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Foes angered as Conservatives plan second omnibus bill

Peter Van Loan, Government House Leader, and the Steven Blaney, left, Minister of Veterans Affairs, outline the government’s priorities for the fall sitting of the House of Commons on Parliament Hill in Ottawa on Monday, Sept. 17, 2012.


The Conservatives are putting the opposition on notice that a second omnibus budget bill – with changes to federal science policy, business tax credits and pensions for public servants and MPs – will dominate the government's fall legislative agenda.

The Conservatives' decision to cram their first budget bill with a host of items that had little to no connection to the actual budget became a source of political fireworks earlier this year. The opposition accused the government of subverting democracy and proposed more than 800 amendments to the bill in an attempt to delay its passage in June.

Polls show little evidence that the parliamentary battle hurt the government's popularity, and now the opposition waits to see if the Conservatives will do it again.

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Thomas Hall suspects they will, but hopes they won't. The retired House of Commons procedure clerk says budget bills used to be limited to tax changes. The Liberal government began to use budget bills more broadly, and Mr. Hall said the Conservatives have gone even further.

"Now they're sticking all kinds of things in there," he said. "They're going too far."

The practical impact is that these bills are studied by the finance committee only, not the committees that focus on the particular policy areas of each measure.

"The finance committee doesn't have expertise in all of these fields, and the very fact that they don't shows that there are things in there that don't belong," he said.

Among the measures in the first bill that caused controversy because they were not part of the budget was the elimination of the position of Inspector General of the Canadian Security Intelligence Service, which monitored the activities of Canada's spy agency on behalf of the public safety minister.

While the content of the new bill won't be known until it is tabled, it is possible to get a good sense of its measures by looking at parts of the March 29 budget that were not included in the first bill.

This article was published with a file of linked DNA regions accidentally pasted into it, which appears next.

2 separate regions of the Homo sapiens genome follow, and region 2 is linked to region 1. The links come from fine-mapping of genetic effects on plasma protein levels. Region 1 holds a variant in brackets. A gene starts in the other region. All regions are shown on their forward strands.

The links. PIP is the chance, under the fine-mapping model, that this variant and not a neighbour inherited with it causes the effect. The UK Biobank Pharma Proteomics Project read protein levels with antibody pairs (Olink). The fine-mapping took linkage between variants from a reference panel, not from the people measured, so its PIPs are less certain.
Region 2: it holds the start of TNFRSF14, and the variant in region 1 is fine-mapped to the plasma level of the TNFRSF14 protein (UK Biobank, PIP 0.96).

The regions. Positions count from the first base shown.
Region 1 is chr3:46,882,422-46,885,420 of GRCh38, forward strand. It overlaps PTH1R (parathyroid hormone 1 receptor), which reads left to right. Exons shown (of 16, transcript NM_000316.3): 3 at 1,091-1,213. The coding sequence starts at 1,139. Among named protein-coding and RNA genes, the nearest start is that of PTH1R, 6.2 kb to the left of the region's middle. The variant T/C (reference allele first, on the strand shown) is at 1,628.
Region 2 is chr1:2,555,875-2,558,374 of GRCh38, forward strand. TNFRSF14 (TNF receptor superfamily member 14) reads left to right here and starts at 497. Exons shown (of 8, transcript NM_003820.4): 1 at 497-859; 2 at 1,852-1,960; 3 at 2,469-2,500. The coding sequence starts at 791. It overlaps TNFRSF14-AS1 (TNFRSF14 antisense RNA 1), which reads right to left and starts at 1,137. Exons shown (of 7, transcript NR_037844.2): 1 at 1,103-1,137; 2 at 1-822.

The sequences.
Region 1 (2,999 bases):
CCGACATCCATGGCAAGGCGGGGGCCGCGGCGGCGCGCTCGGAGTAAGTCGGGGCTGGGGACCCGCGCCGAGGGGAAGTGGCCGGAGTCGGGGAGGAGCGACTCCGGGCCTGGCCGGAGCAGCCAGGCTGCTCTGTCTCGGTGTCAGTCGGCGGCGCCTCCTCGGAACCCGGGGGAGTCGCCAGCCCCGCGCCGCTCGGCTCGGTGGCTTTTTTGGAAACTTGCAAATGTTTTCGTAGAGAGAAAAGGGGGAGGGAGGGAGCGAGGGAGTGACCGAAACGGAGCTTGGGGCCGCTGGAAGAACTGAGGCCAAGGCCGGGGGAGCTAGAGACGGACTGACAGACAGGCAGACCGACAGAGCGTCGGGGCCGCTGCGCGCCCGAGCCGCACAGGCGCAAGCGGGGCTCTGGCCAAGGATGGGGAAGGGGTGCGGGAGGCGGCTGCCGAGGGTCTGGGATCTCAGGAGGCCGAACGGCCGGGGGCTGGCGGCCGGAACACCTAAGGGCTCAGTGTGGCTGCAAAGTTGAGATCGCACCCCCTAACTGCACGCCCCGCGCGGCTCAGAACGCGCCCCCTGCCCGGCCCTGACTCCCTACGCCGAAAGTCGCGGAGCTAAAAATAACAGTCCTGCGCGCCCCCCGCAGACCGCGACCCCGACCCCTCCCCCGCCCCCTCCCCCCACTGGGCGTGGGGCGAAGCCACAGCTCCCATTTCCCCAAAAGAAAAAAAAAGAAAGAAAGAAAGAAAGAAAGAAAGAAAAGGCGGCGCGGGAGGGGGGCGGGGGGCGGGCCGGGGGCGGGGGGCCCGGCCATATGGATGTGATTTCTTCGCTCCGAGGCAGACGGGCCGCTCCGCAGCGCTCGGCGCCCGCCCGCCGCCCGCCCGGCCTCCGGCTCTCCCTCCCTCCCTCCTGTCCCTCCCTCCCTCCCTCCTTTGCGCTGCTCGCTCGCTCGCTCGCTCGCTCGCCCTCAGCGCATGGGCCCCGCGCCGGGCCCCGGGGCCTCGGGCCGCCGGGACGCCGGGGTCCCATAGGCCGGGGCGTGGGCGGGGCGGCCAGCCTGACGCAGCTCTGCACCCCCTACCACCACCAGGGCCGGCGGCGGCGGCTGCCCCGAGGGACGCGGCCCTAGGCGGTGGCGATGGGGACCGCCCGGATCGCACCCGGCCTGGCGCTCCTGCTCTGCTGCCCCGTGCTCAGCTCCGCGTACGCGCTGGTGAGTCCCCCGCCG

Still, a few caveats are in order. Not all budget measures require new legislation. Some of the measures from the budget that were not in the first bill include:

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Changes to Canada's science and research policies that will increase funding for small businesses through the National Research Council, and revisions to one of Ottawa's main science-funding programs, the Scientific Research and Experimental Development tax credit;

New policies for First Nations and aboriginals, including a new urban aboriginal strategy and revisions to the on-reserve income assistance program;

Reduced pension-plan benefits for Members of Parliament and public servants;

Minor tax changes including revisions to the Registered Disability Savings Plan that allow smaller withdrawals, and corporate tax changes that broaden the eligibility for clean energy generation tax credits and phase out tax credits for the oil and gas sector.

Before a single word was uttered on the floor of the House of Commons on Monday, the Conservatives and NDP held duelling news conferences about the fall agenda.

Government House Leader Peter Van Loan isn't saying how big the second budget bill will be. It will, however, be a priority for the Conservatives.

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"It's natural that a budget implementation bill would implement the elements of the budget," he told reporters.

Shortly after, NDP House Leader Nathan Cullen warned the government not to repeat its old ways.

"There were concerns by their own members about the size and the scope of the omnibus bill. This is déjà vu all over again," he said. "If they are going to present a bill that has everything in it, some things related to the budget, many things not, we as the New Democratic Party believe that the institution [of democracy] should be protected and that Canadians' interest should be protected."

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About the Authors
Parliamentary reporter

A member of the Parliamentary Press Gallery since 1999, Bill Curry worked for The Hill Times and the National Post prior to joining The Globe in Feb. 2005. Originally from North Bay, Ont., Bill reports on a wide range of topics on Parliament Hill, with a focus on finance. More

Parliamentary reporter

Gloria Galloway has been a journalist for almost 30 years. She worked at the Windsor Star, the Hamilton Spectator, the National Post, the Canadian Press and a number of small newspapers before being hired by The Globe and Mail as deputy national editor in 2001. Gloria returned to reporting two years later and joined the Ottawa bureau in 2004. More


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